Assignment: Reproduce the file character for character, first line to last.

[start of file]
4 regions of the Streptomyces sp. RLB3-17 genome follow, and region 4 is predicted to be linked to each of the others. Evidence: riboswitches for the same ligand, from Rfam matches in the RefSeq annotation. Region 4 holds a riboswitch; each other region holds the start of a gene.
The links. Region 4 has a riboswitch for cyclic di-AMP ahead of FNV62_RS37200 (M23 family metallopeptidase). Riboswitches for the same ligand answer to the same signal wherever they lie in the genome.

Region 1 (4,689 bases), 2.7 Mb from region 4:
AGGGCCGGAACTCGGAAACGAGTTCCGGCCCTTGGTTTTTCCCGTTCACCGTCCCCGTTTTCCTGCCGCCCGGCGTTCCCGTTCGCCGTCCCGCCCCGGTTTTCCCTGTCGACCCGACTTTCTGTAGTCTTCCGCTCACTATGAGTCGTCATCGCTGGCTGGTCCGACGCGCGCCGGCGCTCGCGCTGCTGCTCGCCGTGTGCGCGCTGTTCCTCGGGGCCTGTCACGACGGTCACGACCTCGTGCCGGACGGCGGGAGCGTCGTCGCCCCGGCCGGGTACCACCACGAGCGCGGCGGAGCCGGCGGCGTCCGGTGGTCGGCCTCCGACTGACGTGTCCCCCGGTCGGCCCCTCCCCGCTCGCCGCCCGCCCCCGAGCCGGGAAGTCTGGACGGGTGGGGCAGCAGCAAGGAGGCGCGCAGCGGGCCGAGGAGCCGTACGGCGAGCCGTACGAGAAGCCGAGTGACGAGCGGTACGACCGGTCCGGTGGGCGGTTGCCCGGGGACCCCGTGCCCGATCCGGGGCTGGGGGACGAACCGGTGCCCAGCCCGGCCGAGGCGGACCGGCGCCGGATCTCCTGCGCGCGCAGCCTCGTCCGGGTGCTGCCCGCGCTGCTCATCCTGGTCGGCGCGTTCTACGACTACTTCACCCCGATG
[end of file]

4 regions of the Streptomyces sp. RLB3-17 genome follow, and region 4 is predicted to be linked to each of the others. Evidence: riboswitches for the same ligand, from Rfam matches in the RefSeq annotation. Region 4 holds a riboswitch; each other region holds the start of a gene.
The links. Region 4 has a riboswitch for cyclic di-AMP ahead of FNV62_RS37200 (M23 family metallopeptidase). Riboswitches for the same ligand answer to the same signal wherever they lie in the genome.

Region 1 (4,689 bases), 2.7 Mb from region 4:
AGGGCCGGAACTCGGAAACGAGTTCCGGCCCTTGGTTTTTCCCGTTCACCGTCCCCGTTTTCCTGCCGCCCGGCGTTCCCGTTCGCCGTCCCGCCCCGGTTTTCCCTGTCGACCCGACTTTCTGTAGTCTTCCGCTCACTATGAGTCGTCATCGCTGGCTGGTCCGACGCGCGCCGGCGCTCGCGCTGCTGCTCGCCGTGTGCGCGCTGTTCCTCGGGGCCTGTCACGACGGTCACGACCTCGTGCCGGACGGCGGGAGCGTCGTCGCCCCGGCCGGGTACCACCACGAGCGCGGCGGAGCCGGCGGCGTCCGGTGGTCGGCCTCCGACTGACGTGTCCCCCGGTCGGCCCCTCCCCGCTCGCCGCCCGCCCCCGAGCCGGGAAGTCTGGACGGGTGGGGCAGCAGCAAGGAGGCGCGCAGCGGGCCGAGGAGCCGTACGGCGAGCCGTACGAGAAGCCGAGTGACGAGCGGTACGACCGGTCCGGTGGGCGGTTGCCCGGGGACCCCGTGCCCGATCCGGGGCTGGGGGACGAACCGGTGCCCAGCCCGGCCGAGGCGGACCGGCGCCGGATCTCCTGCGCGCGCAGCCTCGTCCGGGTGCTGCCCGCGCTGCTCATCCTGGTCGGCGCGTTCTACGACTACTTCACCCCGATG